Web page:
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What to use and how to best do it?

  1. Aug 31, 2014 #1
    Given: cos(x)[itex]\frac{1}{x}[/itex]

    Find [itex]\frac{dy}{dx}[/itex]:

    Now I know... [itex]\frac{dy}{dx}[/itex] of cos(x) = -sin(x)

    and [itex]\frac{dy}{dx}[/itex] of [itex]\frac{1}{x}[/itex]= [itex]\frac{-1}{x^2}[/itex]

    But I am unsure what formula to apply, and where to go from here?
     
  2. jcsd
  3. Aug 31, 2014 #2

    PeroK

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    Try using a logarithm.
     
  4. Aug 31, 2014 #3
    I get confused when I convert it to logarithmic.
    E.g I get the base as cos(x) and inside the log as y =1/x
    So...
     
  5. Aug 31, 2014 #4

    PeroK

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    [tex]y = cos(x)^{\frac{1}{x}}[/tex]
    [tex]ln(y) = ln(cos(x)^{\frac{1}{x}})= \frac{1}{x}ln(cos(x))[/tex]
    Now differentiate both sides using the chain rule.
     
  6. Aug 31, 2014 #5
    Thanks very much for your help

    Much appreciated !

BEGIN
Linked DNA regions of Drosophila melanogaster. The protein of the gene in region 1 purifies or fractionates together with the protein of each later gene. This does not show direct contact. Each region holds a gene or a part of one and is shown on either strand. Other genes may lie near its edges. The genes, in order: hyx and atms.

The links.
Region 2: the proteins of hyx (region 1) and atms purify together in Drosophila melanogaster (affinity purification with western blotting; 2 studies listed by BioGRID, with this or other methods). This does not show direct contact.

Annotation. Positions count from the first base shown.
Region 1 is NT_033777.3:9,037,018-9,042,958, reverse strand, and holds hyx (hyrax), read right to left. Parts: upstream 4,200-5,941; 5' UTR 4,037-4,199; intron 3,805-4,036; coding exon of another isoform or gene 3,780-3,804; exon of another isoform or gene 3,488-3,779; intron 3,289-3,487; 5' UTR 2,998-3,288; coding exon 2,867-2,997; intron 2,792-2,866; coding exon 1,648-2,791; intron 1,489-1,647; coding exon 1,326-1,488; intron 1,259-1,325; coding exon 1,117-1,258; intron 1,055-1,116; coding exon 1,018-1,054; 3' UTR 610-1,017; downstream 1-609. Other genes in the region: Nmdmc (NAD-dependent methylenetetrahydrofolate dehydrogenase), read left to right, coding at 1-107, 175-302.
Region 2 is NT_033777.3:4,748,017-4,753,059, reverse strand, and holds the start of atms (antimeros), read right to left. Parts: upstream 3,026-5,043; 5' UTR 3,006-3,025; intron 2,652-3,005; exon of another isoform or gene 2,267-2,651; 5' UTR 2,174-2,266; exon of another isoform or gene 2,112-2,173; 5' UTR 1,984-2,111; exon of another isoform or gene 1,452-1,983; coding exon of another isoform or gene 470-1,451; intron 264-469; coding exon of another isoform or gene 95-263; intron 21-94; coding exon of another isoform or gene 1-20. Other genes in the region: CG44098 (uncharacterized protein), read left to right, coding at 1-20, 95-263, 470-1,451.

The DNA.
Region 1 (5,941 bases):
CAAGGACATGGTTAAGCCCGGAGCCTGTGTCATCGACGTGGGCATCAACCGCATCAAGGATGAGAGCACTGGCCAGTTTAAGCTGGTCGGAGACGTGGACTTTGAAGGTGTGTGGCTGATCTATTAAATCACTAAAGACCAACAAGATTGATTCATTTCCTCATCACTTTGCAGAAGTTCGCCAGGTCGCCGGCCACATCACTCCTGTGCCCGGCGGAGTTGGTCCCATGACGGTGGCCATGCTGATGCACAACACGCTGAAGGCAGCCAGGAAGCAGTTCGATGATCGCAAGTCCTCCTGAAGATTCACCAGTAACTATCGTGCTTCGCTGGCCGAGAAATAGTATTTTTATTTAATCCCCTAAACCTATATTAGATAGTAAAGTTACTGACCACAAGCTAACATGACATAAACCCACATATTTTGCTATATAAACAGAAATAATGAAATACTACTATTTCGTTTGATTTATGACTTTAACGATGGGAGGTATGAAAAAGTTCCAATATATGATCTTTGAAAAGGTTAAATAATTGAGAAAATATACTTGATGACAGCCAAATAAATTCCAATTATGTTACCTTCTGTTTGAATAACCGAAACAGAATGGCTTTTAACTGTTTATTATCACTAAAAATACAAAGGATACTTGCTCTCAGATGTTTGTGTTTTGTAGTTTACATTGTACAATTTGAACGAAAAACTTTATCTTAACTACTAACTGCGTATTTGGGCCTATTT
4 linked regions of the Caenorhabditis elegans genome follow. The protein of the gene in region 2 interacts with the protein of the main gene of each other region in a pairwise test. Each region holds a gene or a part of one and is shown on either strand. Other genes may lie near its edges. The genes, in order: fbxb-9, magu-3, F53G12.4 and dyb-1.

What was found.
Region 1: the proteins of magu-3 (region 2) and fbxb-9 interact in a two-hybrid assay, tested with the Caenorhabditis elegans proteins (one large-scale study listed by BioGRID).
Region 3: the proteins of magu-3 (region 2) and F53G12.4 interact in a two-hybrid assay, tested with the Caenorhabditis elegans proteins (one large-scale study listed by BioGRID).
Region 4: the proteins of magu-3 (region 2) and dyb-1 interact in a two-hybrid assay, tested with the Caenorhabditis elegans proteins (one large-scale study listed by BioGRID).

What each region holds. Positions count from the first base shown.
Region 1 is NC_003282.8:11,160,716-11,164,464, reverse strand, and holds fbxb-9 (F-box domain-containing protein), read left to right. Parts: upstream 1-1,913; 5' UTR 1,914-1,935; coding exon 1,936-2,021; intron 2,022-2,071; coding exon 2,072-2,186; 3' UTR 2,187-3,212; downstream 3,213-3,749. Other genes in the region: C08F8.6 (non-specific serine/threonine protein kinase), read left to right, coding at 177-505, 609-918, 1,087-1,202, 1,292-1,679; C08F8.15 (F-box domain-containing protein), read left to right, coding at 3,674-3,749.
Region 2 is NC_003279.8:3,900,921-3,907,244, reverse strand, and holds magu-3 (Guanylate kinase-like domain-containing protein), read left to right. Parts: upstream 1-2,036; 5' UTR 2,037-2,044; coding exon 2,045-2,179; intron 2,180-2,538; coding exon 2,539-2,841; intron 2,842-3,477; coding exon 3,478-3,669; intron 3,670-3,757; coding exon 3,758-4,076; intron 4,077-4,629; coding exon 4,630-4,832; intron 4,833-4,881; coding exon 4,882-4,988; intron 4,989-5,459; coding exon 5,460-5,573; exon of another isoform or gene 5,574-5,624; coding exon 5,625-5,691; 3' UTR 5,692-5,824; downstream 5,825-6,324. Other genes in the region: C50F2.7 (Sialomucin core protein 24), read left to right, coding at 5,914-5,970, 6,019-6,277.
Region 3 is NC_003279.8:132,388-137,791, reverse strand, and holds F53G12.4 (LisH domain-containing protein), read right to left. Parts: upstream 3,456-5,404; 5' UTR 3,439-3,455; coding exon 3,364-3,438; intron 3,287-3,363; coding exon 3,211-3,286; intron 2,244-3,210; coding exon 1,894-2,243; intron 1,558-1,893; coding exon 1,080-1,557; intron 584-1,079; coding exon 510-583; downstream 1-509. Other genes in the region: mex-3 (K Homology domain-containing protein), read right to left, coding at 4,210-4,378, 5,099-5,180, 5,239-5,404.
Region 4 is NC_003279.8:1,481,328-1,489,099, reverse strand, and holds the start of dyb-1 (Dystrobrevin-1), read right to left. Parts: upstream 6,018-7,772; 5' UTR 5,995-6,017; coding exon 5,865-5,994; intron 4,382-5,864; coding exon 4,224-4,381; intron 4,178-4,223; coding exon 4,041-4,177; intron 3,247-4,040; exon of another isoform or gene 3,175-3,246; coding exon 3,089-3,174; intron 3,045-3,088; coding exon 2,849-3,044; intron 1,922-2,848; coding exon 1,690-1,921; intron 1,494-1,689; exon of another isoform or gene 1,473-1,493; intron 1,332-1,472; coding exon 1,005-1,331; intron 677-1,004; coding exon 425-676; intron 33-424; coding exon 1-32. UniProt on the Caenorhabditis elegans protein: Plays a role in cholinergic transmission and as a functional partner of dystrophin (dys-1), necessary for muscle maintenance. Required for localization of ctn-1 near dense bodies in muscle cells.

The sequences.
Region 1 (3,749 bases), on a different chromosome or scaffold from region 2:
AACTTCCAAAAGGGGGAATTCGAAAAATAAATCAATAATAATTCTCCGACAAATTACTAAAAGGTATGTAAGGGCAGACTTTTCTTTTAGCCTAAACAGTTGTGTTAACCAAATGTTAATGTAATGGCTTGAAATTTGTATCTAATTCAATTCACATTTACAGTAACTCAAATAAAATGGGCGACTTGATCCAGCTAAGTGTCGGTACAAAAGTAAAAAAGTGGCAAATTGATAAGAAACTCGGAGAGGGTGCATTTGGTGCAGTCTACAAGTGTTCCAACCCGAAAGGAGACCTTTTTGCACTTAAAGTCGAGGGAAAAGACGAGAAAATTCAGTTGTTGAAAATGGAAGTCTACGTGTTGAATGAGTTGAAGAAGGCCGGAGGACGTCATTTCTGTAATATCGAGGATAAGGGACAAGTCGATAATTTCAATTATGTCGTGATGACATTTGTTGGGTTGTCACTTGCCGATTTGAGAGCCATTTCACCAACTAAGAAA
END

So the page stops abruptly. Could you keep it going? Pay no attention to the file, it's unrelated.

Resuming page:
7. Aug 31, 2014 #6

    Mark44

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    Since y doesn't appear in your first line above, it doesn't make much sense to talk about dy/dx. If we know that y = (cos(x))1/x, then dy/dx is meaningful.
    I understand what you're trying to say, but you're not saying it correctly. You don't take "dy/dx" of something. dy/dx is already the derivative of y (with respect to x). To indicate that you want to take the derivative with respect to x of cos(x), write d/dx(cos(x)).
    You mean d/dx(1/x).
     
  8. Aug 31, 2014 #7

    && the quotient rule. Correct?
     
  9. Aug 31, 2014 #8

    PeroK

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    I never use the quotient rule.
     
  10. Aug 31, 2014 #9
    Than what of ##x^{-1} * ln(cos(x))##??
    That's a product. Shouldn't either product or quotient rule be applied?
     
  11. Aug 31, 2014 #10

    PeroK

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    I always use the product rule and chain rule. The quotient rule is too much to remember. And, unnecessary.
     
  12. Aug 31, 2014 #11
    I do as well. I just stated it as the quotient rule because of the way you wrote it.
     
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